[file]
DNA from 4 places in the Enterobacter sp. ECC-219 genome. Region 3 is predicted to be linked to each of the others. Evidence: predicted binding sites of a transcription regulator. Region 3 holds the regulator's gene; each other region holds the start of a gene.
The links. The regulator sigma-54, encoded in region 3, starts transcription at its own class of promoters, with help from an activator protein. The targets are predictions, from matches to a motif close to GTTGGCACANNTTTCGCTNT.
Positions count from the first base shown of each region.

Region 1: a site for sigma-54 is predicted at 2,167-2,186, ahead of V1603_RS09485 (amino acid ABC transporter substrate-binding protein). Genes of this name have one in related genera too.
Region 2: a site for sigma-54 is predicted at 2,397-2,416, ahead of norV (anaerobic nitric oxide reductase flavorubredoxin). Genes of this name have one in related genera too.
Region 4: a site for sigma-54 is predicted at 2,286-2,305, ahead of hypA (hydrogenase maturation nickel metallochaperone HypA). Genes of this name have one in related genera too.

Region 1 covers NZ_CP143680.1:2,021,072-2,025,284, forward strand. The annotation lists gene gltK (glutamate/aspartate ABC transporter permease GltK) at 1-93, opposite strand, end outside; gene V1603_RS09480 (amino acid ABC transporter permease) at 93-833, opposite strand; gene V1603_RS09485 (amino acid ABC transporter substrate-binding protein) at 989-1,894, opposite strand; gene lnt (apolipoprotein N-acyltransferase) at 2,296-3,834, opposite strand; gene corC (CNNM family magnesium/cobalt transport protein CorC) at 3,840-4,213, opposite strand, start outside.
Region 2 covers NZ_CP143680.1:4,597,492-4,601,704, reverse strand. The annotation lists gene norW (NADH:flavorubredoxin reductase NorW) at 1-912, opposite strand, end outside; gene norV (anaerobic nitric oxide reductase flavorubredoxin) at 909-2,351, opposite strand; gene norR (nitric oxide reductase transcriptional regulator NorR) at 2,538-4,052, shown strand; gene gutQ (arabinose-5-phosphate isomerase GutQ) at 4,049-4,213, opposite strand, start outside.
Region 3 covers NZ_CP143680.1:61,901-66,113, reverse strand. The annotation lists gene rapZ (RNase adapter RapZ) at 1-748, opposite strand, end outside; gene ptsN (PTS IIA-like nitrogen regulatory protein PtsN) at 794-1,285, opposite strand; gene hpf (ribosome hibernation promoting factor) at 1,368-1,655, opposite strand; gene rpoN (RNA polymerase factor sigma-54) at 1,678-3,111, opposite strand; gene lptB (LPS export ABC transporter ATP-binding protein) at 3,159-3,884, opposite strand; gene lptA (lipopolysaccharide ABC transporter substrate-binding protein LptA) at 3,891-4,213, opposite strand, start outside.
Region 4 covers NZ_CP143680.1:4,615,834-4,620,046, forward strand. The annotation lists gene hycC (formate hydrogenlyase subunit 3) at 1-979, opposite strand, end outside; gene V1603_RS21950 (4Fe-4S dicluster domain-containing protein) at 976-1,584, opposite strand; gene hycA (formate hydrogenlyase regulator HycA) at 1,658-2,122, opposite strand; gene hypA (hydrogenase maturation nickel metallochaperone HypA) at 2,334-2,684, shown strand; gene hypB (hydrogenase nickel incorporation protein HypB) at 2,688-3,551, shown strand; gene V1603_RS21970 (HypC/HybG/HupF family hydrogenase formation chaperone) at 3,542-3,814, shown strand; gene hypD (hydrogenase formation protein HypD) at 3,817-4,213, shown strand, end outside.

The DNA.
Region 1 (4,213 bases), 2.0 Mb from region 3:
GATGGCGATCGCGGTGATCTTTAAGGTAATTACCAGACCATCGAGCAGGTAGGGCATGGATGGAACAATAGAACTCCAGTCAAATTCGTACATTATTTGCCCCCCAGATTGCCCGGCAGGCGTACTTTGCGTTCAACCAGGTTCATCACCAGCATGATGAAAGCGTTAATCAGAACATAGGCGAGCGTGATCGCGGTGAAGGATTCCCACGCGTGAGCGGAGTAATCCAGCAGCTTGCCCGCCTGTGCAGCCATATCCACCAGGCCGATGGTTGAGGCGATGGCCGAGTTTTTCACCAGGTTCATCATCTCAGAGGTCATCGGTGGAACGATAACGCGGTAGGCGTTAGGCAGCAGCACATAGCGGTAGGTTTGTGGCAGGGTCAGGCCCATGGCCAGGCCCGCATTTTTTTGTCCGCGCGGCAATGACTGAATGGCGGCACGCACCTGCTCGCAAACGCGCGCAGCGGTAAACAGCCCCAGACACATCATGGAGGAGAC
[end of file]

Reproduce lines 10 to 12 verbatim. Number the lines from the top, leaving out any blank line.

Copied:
Region 4 covers NZ_CP143680.1:4,615,834-4,620,046, forward strand. The annotation lists gene hycC (formate hydrogenlyase subunit 3) at 1-979, opposite strand, end outside; gene V1603_RS21950 (4Fe-4S dicluster domain-containing protein) at 976-1,584, opposite strand; gene hycA (formate hydrogenlyase regulator HycA) at 1,658-2,122, opposite strand; gene hypA (hydrogenase maturation nickel metallochaperone HypA) at 2,334-2,684, shown strand; gene hypB (hydrogenase nickel incorporation protein HypB) at 2,688-3,551, shown strand; gene V1603_RS21970 (HypC/HybG/HupF family hydrogenase formation chaperone) at 3,542-3,814, shown strand; gene hypD (hydrogenase formation protein HypD) at 3,817-4,213, shown strand, end outside.

The DNA.
Region 1 (4,213 bases), 2.0 Mb from region 3: